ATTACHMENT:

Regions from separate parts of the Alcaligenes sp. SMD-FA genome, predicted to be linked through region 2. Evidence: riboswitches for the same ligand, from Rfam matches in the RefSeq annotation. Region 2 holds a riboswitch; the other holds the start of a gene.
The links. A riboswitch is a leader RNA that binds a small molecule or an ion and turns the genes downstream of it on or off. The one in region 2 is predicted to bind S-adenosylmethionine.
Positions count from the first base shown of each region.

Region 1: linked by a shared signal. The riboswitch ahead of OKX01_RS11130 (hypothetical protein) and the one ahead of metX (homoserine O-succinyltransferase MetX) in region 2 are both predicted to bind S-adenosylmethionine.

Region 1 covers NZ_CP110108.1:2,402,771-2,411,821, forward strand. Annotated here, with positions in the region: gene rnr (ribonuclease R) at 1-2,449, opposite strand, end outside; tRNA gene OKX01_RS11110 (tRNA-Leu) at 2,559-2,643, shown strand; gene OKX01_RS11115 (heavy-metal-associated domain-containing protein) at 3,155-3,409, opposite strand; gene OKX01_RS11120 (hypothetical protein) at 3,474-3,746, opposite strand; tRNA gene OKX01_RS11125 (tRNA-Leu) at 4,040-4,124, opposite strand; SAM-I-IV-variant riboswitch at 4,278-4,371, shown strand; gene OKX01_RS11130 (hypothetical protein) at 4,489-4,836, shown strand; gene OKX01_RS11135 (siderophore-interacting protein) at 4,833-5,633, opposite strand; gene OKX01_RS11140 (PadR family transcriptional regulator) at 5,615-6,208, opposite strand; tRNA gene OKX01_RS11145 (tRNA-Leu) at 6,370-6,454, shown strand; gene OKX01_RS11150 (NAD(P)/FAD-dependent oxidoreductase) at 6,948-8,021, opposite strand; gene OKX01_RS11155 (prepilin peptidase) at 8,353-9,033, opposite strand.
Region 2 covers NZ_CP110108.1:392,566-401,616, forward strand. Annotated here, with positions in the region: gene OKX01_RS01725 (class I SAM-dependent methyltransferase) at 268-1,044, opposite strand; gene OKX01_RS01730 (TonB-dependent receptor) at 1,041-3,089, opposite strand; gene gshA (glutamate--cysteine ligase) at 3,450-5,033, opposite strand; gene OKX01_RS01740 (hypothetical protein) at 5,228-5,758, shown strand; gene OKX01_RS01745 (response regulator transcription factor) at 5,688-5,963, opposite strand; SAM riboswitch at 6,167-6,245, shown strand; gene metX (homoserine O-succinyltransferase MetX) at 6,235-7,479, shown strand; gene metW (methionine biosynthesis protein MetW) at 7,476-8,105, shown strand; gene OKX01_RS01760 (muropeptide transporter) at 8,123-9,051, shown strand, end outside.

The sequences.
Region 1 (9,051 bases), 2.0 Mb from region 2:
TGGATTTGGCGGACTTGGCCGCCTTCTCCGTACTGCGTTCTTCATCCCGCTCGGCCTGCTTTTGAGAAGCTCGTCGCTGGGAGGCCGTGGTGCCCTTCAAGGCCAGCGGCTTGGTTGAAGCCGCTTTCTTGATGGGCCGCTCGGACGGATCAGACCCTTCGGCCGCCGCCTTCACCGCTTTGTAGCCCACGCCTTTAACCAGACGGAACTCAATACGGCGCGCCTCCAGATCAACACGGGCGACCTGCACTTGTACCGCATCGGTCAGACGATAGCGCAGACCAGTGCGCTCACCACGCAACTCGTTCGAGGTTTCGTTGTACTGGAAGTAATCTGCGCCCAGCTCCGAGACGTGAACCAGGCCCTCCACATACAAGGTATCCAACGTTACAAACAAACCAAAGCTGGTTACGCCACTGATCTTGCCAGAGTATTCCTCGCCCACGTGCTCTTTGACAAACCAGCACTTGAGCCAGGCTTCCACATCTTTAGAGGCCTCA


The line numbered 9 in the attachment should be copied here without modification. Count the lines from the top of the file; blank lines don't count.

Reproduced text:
TGGATTTGGCGGACTTGGCCGCCTTCTCCGTACTGCGTTCTTCATCCCGCTCGGCCTGCTTTTGAGAAGCTCGTCGCTGGGAGGCCGTGGTGCCCTTCAAGGCCAGCGGCTTGGTTGAAGCCGCTTTCTTGATGGGCCGCTCGGACGGATCAGACCCTTCGGCCGCCGCCTTCACCGCTTTGTAGCCCACGCCTTTAACCAGACGGAACTCAATACGGCGCGCCTCCAGATCAACACGGGCGACCTGCACTTGTACCGCATCGGTCAGACGATAGCGCAGACCAGTGCGCTCACCACGCAACTCGTTCGAGGTTTCGTTGTACTGGAAGTAATCTGCGCCCAGCTCCGAGACGTGAACCAGGCCCTCCACATACAAGGTATCCAACGTTACAAACAAACCAAAGCTGGTTACGCCACTGATCTTGCCAGAGTATTCCTCGCCCACGTGCTCTTTGACAAACCAGCACTTGAGCCAGGCTTCCACATCTTTAGAGGCCTCA